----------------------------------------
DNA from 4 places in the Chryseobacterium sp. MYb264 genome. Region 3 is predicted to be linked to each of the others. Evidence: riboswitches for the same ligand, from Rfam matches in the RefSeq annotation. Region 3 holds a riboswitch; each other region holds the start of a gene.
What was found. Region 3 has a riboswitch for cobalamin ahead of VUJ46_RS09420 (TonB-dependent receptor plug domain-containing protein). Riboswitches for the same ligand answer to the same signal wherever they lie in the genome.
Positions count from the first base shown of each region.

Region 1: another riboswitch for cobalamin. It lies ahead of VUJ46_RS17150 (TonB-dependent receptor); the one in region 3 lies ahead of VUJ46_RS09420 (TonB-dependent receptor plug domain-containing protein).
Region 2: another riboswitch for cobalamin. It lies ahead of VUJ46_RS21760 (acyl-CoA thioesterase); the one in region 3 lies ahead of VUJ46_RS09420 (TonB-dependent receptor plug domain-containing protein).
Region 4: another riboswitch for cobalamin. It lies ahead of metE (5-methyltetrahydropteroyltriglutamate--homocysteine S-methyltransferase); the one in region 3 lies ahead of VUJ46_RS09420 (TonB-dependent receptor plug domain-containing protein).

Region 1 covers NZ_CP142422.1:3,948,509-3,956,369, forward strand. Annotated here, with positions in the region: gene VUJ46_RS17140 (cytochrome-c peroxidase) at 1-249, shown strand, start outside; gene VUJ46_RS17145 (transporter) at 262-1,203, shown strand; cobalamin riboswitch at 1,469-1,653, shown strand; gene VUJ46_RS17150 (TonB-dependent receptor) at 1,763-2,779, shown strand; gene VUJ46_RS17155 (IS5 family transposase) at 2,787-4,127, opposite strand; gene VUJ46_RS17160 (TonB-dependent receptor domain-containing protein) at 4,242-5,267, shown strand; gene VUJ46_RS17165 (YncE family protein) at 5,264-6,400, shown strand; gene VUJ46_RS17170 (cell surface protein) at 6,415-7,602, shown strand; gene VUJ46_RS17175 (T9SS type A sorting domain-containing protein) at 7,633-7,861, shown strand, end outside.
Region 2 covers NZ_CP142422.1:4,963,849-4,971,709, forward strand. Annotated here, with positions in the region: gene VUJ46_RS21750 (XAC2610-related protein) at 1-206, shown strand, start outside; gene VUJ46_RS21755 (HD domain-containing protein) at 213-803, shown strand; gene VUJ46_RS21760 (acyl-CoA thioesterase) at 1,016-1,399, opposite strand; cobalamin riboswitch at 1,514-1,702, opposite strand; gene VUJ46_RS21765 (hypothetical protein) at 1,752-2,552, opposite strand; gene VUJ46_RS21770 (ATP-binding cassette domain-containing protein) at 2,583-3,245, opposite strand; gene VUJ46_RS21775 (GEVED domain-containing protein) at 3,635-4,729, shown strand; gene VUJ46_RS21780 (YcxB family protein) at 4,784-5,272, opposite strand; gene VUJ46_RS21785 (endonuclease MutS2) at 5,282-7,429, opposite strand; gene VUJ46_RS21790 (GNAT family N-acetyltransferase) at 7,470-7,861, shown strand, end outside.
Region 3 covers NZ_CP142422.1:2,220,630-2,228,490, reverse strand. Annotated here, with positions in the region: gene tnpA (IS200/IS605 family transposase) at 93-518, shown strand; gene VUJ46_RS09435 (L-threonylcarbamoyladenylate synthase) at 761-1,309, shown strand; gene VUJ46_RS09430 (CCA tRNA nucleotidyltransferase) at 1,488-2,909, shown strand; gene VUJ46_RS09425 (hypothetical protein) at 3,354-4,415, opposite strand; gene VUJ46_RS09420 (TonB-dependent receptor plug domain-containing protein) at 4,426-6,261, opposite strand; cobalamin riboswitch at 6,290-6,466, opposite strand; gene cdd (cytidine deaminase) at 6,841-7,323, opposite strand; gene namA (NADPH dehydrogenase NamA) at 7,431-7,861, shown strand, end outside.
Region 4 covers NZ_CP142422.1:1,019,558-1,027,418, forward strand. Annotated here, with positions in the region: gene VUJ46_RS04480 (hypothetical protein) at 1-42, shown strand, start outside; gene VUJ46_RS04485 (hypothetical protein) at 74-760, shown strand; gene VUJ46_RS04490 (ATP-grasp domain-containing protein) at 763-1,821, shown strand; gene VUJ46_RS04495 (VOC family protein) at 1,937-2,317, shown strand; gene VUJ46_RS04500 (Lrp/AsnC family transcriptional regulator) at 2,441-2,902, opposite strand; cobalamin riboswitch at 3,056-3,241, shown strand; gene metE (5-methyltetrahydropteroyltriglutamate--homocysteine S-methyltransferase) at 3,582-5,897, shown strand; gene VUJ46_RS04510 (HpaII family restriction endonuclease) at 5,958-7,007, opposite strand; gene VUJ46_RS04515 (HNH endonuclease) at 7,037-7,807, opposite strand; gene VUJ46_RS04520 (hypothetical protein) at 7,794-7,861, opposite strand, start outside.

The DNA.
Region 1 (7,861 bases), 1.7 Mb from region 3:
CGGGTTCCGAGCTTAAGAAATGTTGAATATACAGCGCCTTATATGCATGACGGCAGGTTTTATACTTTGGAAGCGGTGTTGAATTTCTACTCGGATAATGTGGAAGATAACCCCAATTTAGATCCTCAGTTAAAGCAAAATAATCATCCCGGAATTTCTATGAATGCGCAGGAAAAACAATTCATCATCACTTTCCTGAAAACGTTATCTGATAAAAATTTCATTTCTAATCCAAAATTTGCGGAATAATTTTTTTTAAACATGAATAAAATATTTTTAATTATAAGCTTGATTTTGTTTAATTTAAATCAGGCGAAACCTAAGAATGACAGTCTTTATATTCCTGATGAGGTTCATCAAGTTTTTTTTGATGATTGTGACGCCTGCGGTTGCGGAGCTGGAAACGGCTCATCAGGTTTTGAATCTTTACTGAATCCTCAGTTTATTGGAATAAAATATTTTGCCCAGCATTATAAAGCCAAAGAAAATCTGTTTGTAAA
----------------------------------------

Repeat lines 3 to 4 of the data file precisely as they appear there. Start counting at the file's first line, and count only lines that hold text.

Positions count from the first base shown of each region.

Region 1: another riboswitch for cobalamin. It lies ahead of VUJ46_RS17150 (TonB-dependent receptor); the one in region 3 lies ahead of VUJ46_RS09420 (TonB-dependent receptor plug domain-containing protein).